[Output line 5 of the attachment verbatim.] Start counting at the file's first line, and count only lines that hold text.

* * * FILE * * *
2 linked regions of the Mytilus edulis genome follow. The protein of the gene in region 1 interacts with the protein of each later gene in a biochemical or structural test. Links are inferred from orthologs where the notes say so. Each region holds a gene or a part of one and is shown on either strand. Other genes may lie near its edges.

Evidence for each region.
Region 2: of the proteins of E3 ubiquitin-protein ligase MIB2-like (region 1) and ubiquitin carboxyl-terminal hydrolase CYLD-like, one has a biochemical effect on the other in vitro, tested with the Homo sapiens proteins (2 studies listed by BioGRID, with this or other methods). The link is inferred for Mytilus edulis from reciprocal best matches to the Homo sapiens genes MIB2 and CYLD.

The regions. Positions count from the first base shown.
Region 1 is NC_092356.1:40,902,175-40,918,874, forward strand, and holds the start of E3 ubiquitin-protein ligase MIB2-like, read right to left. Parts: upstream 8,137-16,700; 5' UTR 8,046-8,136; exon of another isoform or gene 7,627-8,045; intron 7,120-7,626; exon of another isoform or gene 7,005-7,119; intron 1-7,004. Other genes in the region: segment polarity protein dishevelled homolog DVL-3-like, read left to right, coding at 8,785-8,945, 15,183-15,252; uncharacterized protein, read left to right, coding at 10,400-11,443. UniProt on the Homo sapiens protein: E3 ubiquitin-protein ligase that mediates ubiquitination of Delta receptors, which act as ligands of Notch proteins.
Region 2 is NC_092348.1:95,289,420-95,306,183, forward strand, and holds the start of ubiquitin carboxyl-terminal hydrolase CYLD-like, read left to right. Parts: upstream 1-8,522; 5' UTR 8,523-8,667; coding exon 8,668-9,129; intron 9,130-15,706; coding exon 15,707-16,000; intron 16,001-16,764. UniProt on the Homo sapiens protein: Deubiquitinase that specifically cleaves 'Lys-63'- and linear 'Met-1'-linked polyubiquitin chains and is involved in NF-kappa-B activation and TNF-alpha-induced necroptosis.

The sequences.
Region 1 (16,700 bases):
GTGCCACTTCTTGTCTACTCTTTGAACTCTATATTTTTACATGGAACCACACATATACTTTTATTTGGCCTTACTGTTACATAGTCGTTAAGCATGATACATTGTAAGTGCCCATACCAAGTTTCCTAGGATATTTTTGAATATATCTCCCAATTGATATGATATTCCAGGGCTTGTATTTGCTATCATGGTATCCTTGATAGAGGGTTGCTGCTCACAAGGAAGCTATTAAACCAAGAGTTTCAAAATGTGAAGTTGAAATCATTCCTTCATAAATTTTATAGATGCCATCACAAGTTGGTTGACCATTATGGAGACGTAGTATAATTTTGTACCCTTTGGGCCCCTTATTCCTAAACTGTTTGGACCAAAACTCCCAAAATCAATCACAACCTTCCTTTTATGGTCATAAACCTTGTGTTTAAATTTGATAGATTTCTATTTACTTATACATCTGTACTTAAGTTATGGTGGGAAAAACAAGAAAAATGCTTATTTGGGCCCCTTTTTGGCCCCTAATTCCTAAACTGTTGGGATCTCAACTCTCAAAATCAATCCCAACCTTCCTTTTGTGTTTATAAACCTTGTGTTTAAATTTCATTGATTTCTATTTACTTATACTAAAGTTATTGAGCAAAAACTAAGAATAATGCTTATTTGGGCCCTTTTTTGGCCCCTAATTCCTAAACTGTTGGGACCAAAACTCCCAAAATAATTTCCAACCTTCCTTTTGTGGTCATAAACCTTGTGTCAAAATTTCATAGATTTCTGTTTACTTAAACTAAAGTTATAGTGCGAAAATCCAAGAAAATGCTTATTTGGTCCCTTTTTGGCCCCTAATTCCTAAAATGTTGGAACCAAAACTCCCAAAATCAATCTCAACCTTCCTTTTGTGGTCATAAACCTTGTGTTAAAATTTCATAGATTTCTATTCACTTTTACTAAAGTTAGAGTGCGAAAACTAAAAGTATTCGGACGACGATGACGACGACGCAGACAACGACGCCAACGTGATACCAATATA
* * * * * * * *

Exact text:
Region 1 is NC_092356.1:40,902,175-40,918,874, forward strand, and holds the start of E3 ubiquitin-protein ligase MIB2-like, read right to left. Parts: upstream 8,137-16,700; 5' UTR 8,046-8,136; exon of another isoform or gene 7,627-8,045; intron 7,120-7,626; exon of another isoform or gene 7,005-7,119; intron 1-7,004. Other genes in the region: segment polarity protein dishevelled homolog DVL-3-like, read left to right, coding at 8,785-8,945, 15,183-15,252; uncharacterized protein, read left to right, coding at 10,400-11,443. UniProt on the Homo sapiens protein: E3 ubiquitin-protein ligase that mediates ubiquitination of Delta receptors, which act as ligands of Notch proteins.